Researchers have in recent years scaled back their estimates of the influence genetics plays in intelligence differences. The previous figure of 80 percent is outdated. Nisbett says that if you take social differences into account, you would find "50 percent to be the maximum contribution of genetics." That leaves an unexpectedly large proportion of a child's intelligence for parents, teachers and educators to shape.
The real form of the question, the one that generates the correct answer simply in its asking, is, "why doesn't having kids-- or getting married or getting a better job or getting laid or anything else I try to do-- make me happy? Oh. I get it. I'll shut up now."
I was sure that color coordinating the baby and the bathroom would make me happier but it didn't... should I have gone with lavender?
This intriguing media criticism suggests not just that the article's subjects are self-absorbed, but the journalists themselves. The Last Psychiatrist calls such articles "cognitive parasites" because even if one disagrees with the articles' conclusions, they can change the way one thinks.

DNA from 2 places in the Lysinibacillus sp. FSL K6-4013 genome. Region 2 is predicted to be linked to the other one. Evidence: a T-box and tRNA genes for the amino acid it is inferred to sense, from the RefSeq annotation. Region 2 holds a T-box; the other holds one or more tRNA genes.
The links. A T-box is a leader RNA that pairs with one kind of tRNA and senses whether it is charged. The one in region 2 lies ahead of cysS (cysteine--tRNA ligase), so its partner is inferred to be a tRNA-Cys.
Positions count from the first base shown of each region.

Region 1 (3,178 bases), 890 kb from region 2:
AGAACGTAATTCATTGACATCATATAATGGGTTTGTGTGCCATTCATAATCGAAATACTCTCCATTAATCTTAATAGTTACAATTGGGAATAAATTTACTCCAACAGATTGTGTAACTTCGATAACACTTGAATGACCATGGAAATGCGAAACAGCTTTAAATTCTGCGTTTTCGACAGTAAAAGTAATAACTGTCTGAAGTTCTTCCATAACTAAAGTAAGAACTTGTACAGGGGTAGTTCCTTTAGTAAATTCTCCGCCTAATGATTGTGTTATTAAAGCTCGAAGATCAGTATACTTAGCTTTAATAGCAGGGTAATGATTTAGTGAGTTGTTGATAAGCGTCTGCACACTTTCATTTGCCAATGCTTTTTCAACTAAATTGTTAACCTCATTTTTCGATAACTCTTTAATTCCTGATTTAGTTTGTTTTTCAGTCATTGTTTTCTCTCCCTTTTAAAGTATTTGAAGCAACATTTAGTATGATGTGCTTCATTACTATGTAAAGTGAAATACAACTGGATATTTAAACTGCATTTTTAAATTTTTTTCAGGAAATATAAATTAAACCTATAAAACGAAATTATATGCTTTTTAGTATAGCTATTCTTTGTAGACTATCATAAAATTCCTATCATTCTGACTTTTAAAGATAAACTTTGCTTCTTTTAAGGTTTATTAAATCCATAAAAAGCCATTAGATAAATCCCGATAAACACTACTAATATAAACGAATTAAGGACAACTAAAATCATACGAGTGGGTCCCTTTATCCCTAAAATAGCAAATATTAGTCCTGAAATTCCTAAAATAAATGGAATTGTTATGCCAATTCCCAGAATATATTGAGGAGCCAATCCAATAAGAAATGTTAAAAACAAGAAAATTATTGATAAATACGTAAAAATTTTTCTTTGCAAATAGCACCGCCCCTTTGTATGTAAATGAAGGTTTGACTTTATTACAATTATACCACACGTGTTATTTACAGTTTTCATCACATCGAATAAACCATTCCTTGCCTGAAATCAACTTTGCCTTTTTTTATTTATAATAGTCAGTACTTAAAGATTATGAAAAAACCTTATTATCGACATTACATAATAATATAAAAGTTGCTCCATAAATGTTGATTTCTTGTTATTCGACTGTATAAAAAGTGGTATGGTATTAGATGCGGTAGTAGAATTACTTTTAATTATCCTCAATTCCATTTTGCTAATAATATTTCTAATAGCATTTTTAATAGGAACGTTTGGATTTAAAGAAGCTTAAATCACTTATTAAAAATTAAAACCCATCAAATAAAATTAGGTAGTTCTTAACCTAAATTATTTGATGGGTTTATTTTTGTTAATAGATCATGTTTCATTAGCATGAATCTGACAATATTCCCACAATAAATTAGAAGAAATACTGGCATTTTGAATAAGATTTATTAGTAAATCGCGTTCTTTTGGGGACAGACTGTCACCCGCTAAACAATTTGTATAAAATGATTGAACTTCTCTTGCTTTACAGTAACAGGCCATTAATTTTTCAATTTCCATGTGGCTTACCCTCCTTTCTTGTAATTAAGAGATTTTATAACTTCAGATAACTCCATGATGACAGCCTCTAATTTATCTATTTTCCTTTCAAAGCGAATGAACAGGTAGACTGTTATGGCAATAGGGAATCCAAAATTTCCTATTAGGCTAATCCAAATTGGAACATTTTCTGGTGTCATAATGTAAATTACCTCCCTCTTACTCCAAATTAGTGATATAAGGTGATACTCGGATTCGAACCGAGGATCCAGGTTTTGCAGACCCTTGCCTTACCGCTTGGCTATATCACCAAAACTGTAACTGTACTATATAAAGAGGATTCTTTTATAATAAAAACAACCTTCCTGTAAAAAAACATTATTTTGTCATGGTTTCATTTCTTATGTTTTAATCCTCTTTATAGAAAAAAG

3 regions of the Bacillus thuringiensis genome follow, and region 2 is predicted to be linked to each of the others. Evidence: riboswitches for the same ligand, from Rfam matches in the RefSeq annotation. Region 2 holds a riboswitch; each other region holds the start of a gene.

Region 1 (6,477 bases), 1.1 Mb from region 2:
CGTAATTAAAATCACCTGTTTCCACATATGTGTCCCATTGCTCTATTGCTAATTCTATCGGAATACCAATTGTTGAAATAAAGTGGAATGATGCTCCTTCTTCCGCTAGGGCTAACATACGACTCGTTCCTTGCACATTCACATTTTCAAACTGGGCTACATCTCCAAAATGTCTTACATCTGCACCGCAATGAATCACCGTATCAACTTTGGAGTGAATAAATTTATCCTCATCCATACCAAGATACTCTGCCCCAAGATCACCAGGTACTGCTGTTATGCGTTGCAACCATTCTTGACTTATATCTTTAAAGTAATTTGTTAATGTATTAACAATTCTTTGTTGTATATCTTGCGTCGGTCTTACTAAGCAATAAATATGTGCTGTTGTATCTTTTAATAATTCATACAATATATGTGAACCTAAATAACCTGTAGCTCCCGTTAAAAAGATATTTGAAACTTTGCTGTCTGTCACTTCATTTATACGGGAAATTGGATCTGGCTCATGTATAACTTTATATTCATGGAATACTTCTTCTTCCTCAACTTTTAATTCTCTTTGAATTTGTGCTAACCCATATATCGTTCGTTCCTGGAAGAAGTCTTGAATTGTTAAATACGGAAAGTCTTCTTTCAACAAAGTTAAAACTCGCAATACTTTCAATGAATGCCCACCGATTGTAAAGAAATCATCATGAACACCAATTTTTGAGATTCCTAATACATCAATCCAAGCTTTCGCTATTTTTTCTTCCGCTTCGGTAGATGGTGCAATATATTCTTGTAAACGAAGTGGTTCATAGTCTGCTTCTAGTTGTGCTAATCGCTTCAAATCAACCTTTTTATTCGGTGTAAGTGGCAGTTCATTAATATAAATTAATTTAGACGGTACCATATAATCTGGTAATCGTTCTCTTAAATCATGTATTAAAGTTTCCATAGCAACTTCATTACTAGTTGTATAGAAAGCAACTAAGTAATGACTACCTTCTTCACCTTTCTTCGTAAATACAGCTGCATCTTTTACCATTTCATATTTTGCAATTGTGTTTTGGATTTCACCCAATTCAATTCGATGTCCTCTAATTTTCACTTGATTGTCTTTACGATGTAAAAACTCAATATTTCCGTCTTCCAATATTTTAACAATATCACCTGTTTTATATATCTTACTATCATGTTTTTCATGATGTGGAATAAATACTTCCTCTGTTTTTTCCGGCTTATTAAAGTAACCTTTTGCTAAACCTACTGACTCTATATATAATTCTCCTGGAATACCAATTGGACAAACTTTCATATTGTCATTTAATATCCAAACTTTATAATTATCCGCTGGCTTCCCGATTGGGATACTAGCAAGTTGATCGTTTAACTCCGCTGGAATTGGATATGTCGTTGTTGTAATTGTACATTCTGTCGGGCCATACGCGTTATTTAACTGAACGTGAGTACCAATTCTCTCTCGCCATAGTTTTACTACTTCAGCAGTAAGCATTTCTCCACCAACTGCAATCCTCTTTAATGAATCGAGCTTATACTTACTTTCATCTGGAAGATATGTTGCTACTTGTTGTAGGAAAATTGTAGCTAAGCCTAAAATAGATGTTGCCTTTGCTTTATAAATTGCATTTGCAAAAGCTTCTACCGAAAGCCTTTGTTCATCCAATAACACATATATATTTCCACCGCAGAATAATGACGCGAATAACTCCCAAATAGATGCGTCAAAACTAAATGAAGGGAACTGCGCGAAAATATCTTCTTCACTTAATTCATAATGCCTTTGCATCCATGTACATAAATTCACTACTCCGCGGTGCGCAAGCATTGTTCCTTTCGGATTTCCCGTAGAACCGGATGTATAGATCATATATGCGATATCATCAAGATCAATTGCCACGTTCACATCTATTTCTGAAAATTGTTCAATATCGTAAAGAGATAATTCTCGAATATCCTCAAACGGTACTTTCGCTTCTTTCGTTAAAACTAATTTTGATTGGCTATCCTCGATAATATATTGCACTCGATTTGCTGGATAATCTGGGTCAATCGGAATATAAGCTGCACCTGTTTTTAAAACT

- Did a significantly worse job filtering out the irrelevant information.
- Took longer than non-multitaskers to switch among tasks.
- Less efficient at juggling problems.
- Tended to search for new information rather than accept a reward for putting older, more valuable information to work.
- Process visual and auditory input less efficiently.
- Become reliant on more a more simplistic, and often inferior, thought process, and can thus fall prey to perceptual decoys.
Maybe multitasking gives the illusion of productivity without achieving higher volume...
The implication is that we don't really have a direct experience of what we're feeling ‘right now,' but only a memory - an unreliable memory - of what we thought it felt like some seconds or milliseconds ago. The vivid present tense we all think we inhabit might itself be a retroactive illusion.